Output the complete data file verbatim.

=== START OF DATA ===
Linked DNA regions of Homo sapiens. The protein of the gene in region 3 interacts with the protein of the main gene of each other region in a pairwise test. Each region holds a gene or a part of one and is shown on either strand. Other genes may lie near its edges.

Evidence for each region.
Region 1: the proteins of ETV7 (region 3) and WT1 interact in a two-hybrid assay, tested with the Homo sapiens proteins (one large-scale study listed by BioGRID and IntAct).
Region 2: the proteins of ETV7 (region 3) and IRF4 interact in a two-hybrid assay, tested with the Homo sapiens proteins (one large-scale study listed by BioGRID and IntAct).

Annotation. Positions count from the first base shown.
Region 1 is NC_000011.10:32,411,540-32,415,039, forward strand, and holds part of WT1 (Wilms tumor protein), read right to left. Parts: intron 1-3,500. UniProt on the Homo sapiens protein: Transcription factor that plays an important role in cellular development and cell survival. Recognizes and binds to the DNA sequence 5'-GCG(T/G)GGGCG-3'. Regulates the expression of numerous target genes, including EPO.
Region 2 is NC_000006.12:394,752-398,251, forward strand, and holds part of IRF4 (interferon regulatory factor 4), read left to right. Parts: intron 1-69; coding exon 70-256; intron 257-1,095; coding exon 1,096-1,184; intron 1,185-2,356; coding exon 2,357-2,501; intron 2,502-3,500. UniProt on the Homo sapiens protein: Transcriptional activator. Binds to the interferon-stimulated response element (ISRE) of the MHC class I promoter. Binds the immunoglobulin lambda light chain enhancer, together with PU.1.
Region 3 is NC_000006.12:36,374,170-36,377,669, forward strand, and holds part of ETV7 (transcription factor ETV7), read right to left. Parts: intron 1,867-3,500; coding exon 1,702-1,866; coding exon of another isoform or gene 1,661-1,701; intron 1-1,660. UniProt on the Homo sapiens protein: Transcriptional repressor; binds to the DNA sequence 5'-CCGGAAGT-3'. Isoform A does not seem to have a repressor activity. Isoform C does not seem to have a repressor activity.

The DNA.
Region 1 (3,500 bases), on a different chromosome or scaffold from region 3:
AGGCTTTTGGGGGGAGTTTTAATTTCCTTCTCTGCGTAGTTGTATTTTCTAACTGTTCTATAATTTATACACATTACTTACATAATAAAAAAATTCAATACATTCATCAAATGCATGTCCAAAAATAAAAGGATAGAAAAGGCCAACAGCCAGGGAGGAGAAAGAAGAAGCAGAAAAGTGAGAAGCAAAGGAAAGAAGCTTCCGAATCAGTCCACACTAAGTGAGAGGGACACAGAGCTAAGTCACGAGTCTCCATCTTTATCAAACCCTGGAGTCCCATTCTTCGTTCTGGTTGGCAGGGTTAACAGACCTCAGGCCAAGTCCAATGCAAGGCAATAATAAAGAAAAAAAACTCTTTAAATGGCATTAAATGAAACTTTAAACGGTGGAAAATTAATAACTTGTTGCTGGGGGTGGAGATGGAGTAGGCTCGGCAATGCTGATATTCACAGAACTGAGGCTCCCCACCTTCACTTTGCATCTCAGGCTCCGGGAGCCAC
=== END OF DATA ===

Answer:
Linked DNA regions of Homo sapiens. The protein of the gene in region 3 interacts with the protein of the main gene of each other region in a pairwise test. Each region holds a gene or a part of one and is shown on either strand. Other genes may lie near its edges.

Evidence for each region.
Region 1: the proteins of ETV7 (region 3) and WT1 interact in a two-hybrid assay, tested with the Homo sapiens proteins (one large-scale study listed by BioGRID and IntAct).
Region 2: the proteins of ETV7 (region 3) and IRF4 interact in a two-hybrid assay, tested with the Homo sapiens proteins (one large-scale study listed by BioGRID and IntAct).

Annotation. Positions count from the first base shown.
Region 1 is NC_000011.10:32,411,540-32,415,039, forward strand, and holds part of WT1 (Wilms tumor protein), read right to left. Parts: intron 1-3,500. UniProt on the Homo sapiens protein: Transcription factor that plays an important role in cellular development and cell survival. Recognizes and binds to the DNA sequence 5'-GCG(T/G)GGGCG-3'. Regulates the expression of numerous target genes, including EPO.
Region 2 is NC_000006.12:394,752-398,251, forward strand, and holds part of IRF4 (interferon regulatory factor 4), read left to right. Parts: intron 1-69; coding exon 70-256; intron 257-1,095; coding exon 1,096-1,184; intron 1,185-2,356; coding exon 2,357-2,501; intron 2,502-3,500. UniProt on the Homo sapiens protein: Transcriptional activator. Binds to the interferon-stimulated response element (ISRE) of the MHC class I promoter. Binds the immunoglobulin lambda light chain enhancer, together with PU.1.
Region 3 is NC_000006.12:36,374,170-36,377,669, forward strand, and holds part of ETV7 (transcription factor ETV7), read right to left. Parts: intron 1,867-3,500; coding exon 1,702-1,866; coding exon of another isoform or gene 1,661-1,701; intron 1-1,660. UniProt on the Homo sapiens protein: Transcriptional repressor; binds to the DNA sequence 5'-CCGGAAGT-3'. Isoform A does not seem to have a repressor activity. Isoform C does not seem to have a repressor activity.

The DNA.
Region 1 (3,500 bases), on a different chromosome or scaffold from region 3:
AGGCTTTTGGGGGGAGTTTTAATTTCCTTCTCTGCGTAGTTGTATTTTCTAACTGTTCTATAATTTATACACATTACTTACATAATAAAAAAATTCAATACATTCATCAAATGCATGTCCAAAAATAAAAGGATAGAAAAGGCCAACAGCCAGGGAGGAGAAAGAAGAAGCAGAAAAGTGAGAAGCAAAGGAAAGAAGCTTCCGAATCAGTCCACACTAAGTGAGAGGGACACAGAGCTAAGTCACGAGTCTCCATCTTTATCAAACCCTGGAGTCCCATTCTTCGTTCTGGTTGGCAGGGTTAACAGACCTCAGGCCAAGTCCAATGCAAGGCAATAATAAAGAAAAAAAACTCTTTAAATGGCATTAAATGAAACTTTAAACGGTGGAAAATTAATAACTTGTTGCTGGGGGTGGAGATGGAGTAGGCTCGGCAATGCTGATATTCACAGAACTGAGGCTCCCCACCTTCACTTTGCATCTCAGGCTCCGGGAGCCAC